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Großes symphonisches Zwischenspiel

>>> text | sources

DURATION: ca. 45 Min.

Universal Edition
Belmont Music Publishers (USA, Kanada, Mexico)

"I must acknowledge the possibility that I may no longer be able to compose 'Jacob's Ladder' to its completion." As Arnold Schönberg, in a letter written to his former student Karl Rankl just a few weeks before his death (Friday, July 13th, 1951), spoke resignedly of giving up his compositional plans for "Jacob's Ladder", he marked the conclusion of a body of work reflective of his complex development, the beginning of which lay, at this point, four decades back. The genesis of "Jacob's Ladder", which is the central composition of Schönberg's "Weltanschauung"[worldview] music between 1908 (String Quartet No. 2, Op. 10, with the George-settings "Litanei" [Litany] and "Entrückung" [Rapture]) and 1923 (Serenade Op. 24, with the sonnet from Petrarca's Canzoniere) as an aesthetic of the basic questions of human existence and art-religion, can be traced almost completely with the help of autograph draft materials from the composer's estate, as well as extensive correspondence within Schönberg's Viennese circle of students and friends: the oratorio was preceded by plans for a largely-scaled symphony for vocal soloists, choir and orchestra, with "Jacob's Ladder" as the last movement - a conceptual link to Mahler's 8th Symphony, with the implications of a musical discourse freed from the shackles of tonality. The symphony itself grew out of a plan for a setting of Honoré de Balzac's novel Seraphita (at any rate, its last chapter, "Seraphita's Ascension"), the German adaptation of which he had originally delegated to the Viennese doctor Marie Pappenheim, the librettist of his monodrama, "Erwartung" [Expectation], Op. 17 (1909) ("I'd much rather compose Seraphita, which Pappenheim is currently working on for me", letter to Alexander Zemlinsky of November 21st, 1913). Neither this nor a collaboration, initiated during the year before, with Richard Dehmel on an oratorio, were to be realized. Schönberg ended up writing the text himself.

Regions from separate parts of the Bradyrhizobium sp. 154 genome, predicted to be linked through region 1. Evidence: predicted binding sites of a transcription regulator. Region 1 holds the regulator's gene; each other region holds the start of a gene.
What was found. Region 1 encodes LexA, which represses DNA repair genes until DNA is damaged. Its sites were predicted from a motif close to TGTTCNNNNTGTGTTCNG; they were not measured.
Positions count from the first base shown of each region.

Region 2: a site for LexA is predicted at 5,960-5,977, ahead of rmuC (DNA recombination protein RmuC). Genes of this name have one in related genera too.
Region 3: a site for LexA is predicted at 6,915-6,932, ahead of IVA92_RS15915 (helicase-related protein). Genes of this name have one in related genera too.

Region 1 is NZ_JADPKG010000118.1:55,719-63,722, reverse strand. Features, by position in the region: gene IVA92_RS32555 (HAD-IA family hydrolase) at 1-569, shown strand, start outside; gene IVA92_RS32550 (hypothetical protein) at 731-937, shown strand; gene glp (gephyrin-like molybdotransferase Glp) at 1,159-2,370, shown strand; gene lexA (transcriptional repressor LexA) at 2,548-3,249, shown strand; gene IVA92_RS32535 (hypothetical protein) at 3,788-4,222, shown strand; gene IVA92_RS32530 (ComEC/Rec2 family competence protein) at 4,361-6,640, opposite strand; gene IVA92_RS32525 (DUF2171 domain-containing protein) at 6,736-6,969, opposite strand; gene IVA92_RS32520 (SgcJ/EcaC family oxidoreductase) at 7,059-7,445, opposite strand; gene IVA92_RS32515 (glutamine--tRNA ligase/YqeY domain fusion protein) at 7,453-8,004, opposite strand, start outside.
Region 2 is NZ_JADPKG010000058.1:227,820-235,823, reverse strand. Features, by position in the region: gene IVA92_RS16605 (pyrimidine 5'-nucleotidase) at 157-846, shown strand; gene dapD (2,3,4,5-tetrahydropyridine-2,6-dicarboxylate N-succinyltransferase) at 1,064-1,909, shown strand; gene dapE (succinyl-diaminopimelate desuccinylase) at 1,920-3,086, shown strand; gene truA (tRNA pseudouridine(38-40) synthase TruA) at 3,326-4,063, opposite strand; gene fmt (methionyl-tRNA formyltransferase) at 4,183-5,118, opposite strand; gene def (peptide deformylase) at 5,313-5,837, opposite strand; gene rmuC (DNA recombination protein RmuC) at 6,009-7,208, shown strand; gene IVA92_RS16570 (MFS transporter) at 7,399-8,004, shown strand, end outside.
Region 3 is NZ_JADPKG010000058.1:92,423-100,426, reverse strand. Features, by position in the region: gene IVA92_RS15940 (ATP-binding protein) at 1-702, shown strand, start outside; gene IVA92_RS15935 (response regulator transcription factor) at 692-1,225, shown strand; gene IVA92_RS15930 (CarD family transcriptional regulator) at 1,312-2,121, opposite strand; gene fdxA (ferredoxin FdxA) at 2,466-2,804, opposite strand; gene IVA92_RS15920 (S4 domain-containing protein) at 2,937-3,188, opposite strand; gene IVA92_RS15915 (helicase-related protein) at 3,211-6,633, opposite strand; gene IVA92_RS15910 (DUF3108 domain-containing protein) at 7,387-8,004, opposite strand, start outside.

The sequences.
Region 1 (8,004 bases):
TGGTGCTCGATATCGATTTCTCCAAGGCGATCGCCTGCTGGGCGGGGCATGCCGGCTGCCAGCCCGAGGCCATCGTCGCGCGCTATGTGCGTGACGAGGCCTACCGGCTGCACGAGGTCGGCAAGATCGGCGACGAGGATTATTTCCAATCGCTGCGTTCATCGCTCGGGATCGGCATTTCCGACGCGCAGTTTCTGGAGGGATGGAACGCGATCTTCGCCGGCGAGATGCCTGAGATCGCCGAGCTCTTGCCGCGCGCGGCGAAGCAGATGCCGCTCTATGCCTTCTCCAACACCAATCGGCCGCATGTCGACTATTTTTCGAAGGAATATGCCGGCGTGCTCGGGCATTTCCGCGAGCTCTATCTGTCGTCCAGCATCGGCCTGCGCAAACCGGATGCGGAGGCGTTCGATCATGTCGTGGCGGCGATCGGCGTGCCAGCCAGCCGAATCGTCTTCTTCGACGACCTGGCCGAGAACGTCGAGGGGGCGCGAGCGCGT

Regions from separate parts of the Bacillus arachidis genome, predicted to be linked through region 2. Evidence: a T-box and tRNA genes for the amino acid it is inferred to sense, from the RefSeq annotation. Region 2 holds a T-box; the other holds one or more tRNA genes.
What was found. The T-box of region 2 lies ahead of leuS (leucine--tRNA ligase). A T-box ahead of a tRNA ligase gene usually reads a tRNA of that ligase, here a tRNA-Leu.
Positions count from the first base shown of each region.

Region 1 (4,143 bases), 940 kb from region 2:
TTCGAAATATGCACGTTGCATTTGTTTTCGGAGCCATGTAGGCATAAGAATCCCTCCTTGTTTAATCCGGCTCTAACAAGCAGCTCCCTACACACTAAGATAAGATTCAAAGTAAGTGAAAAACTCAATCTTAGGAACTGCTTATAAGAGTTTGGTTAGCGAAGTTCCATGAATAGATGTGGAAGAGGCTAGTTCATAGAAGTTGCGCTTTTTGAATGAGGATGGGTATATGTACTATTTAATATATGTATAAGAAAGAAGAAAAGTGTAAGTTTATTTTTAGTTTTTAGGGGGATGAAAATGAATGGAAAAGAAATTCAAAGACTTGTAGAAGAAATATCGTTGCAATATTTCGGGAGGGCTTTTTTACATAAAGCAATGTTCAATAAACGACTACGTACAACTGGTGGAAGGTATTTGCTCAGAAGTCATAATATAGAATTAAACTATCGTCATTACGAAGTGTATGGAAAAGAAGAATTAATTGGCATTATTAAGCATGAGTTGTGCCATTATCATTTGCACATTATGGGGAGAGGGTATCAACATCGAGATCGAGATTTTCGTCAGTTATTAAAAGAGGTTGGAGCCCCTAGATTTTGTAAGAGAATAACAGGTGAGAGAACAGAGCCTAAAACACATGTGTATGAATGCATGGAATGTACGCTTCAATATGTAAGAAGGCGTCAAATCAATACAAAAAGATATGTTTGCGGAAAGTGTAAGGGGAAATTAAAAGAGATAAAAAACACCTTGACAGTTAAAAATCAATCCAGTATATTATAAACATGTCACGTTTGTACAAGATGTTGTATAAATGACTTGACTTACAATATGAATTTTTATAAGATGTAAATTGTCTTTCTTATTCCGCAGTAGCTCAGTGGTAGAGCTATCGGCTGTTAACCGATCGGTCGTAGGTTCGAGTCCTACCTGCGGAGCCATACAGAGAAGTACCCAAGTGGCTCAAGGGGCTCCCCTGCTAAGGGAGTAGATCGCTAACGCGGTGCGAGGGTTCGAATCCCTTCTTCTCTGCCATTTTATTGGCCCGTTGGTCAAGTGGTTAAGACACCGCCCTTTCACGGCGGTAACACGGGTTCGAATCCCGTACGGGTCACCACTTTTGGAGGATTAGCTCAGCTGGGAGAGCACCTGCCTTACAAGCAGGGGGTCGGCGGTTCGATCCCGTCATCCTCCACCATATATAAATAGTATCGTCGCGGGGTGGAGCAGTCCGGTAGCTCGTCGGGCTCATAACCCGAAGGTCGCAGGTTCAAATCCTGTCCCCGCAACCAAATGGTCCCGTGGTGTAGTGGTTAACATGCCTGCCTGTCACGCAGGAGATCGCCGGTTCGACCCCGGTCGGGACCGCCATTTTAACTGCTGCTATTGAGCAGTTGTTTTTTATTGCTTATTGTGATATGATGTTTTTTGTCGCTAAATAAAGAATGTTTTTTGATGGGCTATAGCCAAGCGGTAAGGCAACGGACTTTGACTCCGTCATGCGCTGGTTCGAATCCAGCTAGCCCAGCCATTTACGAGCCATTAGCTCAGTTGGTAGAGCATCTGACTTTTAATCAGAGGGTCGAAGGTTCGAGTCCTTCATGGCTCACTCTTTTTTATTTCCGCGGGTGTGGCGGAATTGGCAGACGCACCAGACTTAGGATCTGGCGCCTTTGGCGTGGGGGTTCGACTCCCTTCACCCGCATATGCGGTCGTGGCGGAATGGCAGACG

The first extant document having to do with the material of "Jacob's Ladder" is a letter Schönberg wrote to his student Alban Berg in early 1911, a letter in which he talked of his plan to set to music the fragment "Jakob ringt" [Jacob wrestles] from August Strindberg's Legenden [Legends]. In Berlin, Schönberg's original idea for an oratorio began to crystallize into a concept for a monumental dramatic work for the stage. At the same time, Schönberg was busy with "Die glückliche Hand", Op. 18, a "drama with music", which represents the attempt to translate physical experiences into a visual, scenic and musical Gesamtkunstwerk. The correspondence with the poet, which was the upshot of Schönberg and Dehmel's having met each other personally in Hamburg in the autumn of 1912, bears eloquent witness to Schönberg's preoccupation with the oratorio, and his desire to bring Dehmel on board as its librettist. Dehmel, however, did think himself able to fulfill Schönberg's wish for a new libretto; as an alternative, he offered him a text that he had written earlier, entitled "Oratorium natale" ["Celebration of Creation"]. Due to the orchestration of "Glückliche Hand", as well as the composition of the Four Songs for Orchestra, Op. 22 (including "Seraphita", after Ernest Dowson/Stefan George), the outline of the oratorio had to be set aside until the end of 1914, at which time Schönberg once again went to work on the project, with a new concept for its form: a (programmatic) symphony, which would consist of the movements "Lebenswende" [Turning Point in Life], "Lebenslust" [Lust for Life], "Schöpfungsfeier" (Richard Dehmel), an interlude and a psalm in the first part, and the movements "Totentanz der Prinzipien" [Death Dance of the Principles] and "Glauben des Desillusionierten" [Faith of the Disillusioned One] (with bible quotations) in the second half.
In an unpublished article from Schönberg's estate, Schönberg provides us with this clue: "I had made plans for a great symphony of [which] the Jakobsleiter should be the last movement. I have sketched many themes, among them one for a scherzo which consisted of all the twelve tones." Immediately after having completed the poem "Totentanz der Prinzipien" on January 15th, 1915, Schönberg started on the text of "Jacob's Ladder" which, at this early stage of its genesis, was themed as "the union of sober, skeptical awareness of reality with faith" (this remark dated "18 Jan. 1915"). The musical sketches, begun on May 4th, 1915, indicate that Schönberg had, at that point in time, already thought of a separation of the material into an instrumental symphony and a vocal work based on the "Jacob's Ladder" text. In the fall of 1915, Schönberg returned to Vienna and, in December, was dispatched to the imperial regiment "Hoch- und Deutschmeister" No. 4. After his discharge from military service, and renewed work on the Op. 22 orchestral songs, he once again turned, in early 1917, to the "Jacob's Ladder" text, the first clean copy of which is dated May 26th, 1917. Anton Webern, finally, wrote the following to his teacher: "How I am looking forward to "Jacob's Ladder". How quickly you completed this poem. […] I know, that of it which I am in a position to understand will allow me to see everything in this world in a new light" (letter of July 13th, 1917).